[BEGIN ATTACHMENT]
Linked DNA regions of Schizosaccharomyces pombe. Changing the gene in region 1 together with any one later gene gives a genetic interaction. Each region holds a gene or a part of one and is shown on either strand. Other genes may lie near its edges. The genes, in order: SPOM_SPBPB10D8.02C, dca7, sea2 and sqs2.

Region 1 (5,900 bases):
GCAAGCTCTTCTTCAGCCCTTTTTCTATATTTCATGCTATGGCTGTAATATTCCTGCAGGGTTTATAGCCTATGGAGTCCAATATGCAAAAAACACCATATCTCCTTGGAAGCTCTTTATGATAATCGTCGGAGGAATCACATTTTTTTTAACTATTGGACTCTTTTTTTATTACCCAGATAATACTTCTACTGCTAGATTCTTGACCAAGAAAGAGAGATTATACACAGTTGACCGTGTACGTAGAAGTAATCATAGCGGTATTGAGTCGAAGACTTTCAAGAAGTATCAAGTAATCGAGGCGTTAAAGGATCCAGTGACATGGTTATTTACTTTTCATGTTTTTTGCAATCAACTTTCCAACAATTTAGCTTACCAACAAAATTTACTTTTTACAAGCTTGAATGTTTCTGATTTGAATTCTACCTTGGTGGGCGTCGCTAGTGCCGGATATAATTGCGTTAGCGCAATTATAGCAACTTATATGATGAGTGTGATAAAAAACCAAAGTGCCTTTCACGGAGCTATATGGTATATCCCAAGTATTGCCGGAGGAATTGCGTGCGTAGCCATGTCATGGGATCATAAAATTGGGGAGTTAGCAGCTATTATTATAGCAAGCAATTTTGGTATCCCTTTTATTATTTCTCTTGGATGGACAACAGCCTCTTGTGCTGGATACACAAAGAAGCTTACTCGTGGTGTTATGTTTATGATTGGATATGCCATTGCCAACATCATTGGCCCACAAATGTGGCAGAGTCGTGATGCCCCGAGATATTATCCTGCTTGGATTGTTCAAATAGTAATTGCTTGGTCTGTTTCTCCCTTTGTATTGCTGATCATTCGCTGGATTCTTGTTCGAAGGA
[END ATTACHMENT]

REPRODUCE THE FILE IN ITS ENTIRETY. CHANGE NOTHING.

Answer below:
Linked DNA regions of Schizosaccharomyces pombe. Changing the gene in region 1 together with any one later gene gives a genetic interaction. Each region holds a gene or a part of one and is shown on either strand. Other genes may lie near its edges. The genes, in order: SPOM_SPBPB10D8.02C, dca7, sea2 and sqs2.

Region 1 (5,900 bases):
GCAAGCTCTTCTTCAGCCCTTTTTCTATATTTCATGCTATGGCTGTAATATTCCTGCAGGGTTTATAGCCTATGGAGTCCAATATGCAAAAAACACCATATCTCCTTGGAAGCTCTTTATGATAATCGTCGGAGGAATCACATTTTTTTTAACTATTGGACTCTTTTTTTATTACCCAGATAATACTTCTACTGCTAGATTCTTGACCAAGAAAGAGAGATTATACACAGTTGACCGTGTACGTAGAAGTAATCATAGCGGTATTGAGTCGAAGACTTTCAAGAAGTATCAAGTAATCGAGGCGTTAAAGGATCCAGTGACATGGTTATTTACTTTTCATGTTTTTTGCAATCAACTTTCCAACAATTTAGCTTACCAACAAAATTTACTTTTTACAAGCTTGAATGTTTCTGATTTGAATTCTACCTTGGTGGGCGTCGCTAGTGCCGGATATAATTGCGTTAGCGCAATTATAGCAACTTATATGATGAGTGTGATAAAAAACCAAAGTGCCTTTCACGGAGCTATATGGTATATCCCAAGTATTGCCGGAGGAATTGCGTGCGTAGCCATGTCATGGGATCATAAAATTGGGGAGTTAGCAGCTATTATTATAGCAAGCAATTTTGGTATCCCTTTTATTATTTCTCTTGGATGGACAACAGCCTCTTGTGCTGGATACACAAAGAAGCTTACTCGTGGTGTTATGTTTATGATTGGATATGCCATTGCCAACATCATTGGCCCACAAATGTGGCAGAGTCGTGATGCCCCGAGATATTATCCTGCTTGGATTGTTCAAATAGTAATTGCTTGGTCTGTTTCTCCCTTTGTATTGCTGATCATTCGCTGGATTCTTGTTCGAAGGA